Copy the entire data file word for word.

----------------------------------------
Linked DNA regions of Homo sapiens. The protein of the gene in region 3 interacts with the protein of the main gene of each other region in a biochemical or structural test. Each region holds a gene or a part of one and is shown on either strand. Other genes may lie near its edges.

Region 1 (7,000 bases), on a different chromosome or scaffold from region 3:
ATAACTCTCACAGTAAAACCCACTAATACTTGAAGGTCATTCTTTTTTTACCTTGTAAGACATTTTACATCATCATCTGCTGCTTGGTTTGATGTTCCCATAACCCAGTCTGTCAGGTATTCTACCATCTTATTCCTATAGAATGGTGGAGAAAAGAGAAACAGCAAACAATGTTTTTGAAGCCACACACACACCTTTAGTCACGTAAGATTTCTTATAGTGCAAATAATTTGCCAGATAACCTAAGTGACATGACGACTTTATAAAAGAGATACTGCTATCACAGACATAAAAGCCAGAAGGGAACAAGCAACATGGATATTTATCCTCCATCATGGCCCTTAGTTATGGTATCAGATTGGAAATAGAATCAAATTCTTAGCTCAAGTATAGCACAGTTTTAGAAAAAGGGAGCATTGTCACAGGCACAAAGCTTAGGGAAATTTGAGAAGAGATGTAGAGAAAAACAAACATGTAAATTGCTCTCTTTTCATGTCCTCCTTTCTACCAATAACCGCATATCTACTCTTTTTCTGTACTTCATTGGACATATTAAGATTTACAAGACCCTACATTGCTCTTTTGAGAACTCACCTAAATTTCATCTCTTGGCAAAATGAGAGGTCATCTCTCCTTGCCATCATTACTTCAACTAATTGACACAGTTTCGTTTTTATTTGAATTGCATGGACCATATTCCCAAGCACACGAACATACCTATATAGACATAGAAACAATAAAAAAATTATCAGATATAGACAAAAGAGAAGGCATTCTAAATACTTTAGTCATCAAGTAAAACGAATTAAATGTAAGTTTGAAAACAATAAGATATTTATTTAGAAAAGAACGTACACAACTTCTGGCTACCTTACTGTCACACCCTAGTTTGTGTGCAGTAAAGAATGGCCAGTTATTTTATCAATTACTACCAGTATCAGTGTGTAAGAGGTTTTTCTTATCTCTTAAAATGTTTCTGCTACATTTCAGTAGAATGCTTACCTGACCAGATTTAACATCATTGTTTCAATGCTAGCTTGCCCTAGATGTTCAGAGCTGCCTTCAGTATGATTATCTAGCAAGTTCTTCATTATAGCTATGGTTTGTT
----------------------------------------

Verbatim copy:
Linked DNA regions of Homo sapiens. The protein of the gene in region 3 interacts with the protein of the main gene of each other region in a biochemical or structural test. Each region holds a gene or a part of one and is shown on either strand. Other genes may lie near its edges.

Region 1 (7,000 bases), on a different chromosome or scaffold from region 3:
ATAACTCTCACAGTAAAACCCACTAATACTTGAAGGTCATTCTTTTTTTACCTTGTAAGACATTTTACATCATCATCTGCTGCTTGGTTTGATGTTCCCATAACCCAGTCTGTCAGGTATTCTACCATCTTATTCCTATAGAATGGTGGAGAAAAGAGAAACAGCAAACAATGTTTTTGAAGCCACACACACACCTTTAGTCACGTAAGATTTCTTATAGTGCAAATAATTTGCCAGATAACCTAAGTGACATGACGACTTTATAAAAGAGATACTGCTATCACAGACATAAAAGCCAGAAGGGAACAAGCAACATGGATATTTATCCTCCATCATGGCCCTTAGTTATGGTATCAGATTGGAAATAGAATCAAATTCTTAGCTCAAGTATAGCACAGTTTTAGAAAAAGGGAGCATTGTCACAGGCACAAAGCTTAGGGAAATTTGAGAAGAGATGTAGAGAAAAACAAACATGTAAATTGCTCTCTTTTCATGTCCTCCTTTCTACCAATAACCGCATATCTACTCTTTTTCTGTACTTCATTGGACATATTAAGATTTACAAGACCCTACATTGCTCTTTTGAGAACTCACCTAAATTTCATCTCTTGGCAAAATGAGAGGTCATCTCTCCTTGCCATCATTACTTCAACTAATTGACACAGTTTCGTTTTTATTTGAATTGCATGGACCATATTCCCAAGCACACGAACATACCTATATAGACATAGAAACAATAAAAAAATTATCAGATATAGACAAAAGAGAAGGCATTCTAAATACTTTAGTCATCAAGTAAAACGAATTAAATGTAAGTTTGAAAACAATAAGATATTTATTTAGAAAAGAACGTACACAACTTCTGGCTACCTTACTGTCACACCCTAGTTTGTGTGCAGTAAAGAATGGCCAGTTATTTTATCAATTACTACCAGTATCAGTGTGTAAGAGGTTTTTCTTATCTCTTAAAATGTTTCTGCTACATTTCAGTAGAATGCTTACCTGACCAGATTTAACATCATTGTTTCAATGCTAGCTTGCCCTAGATGTTCAGAGCTGCCTTCAGTATGATTATCTAGCAAGTTCTTCATTATAGCTATGGTTTGTT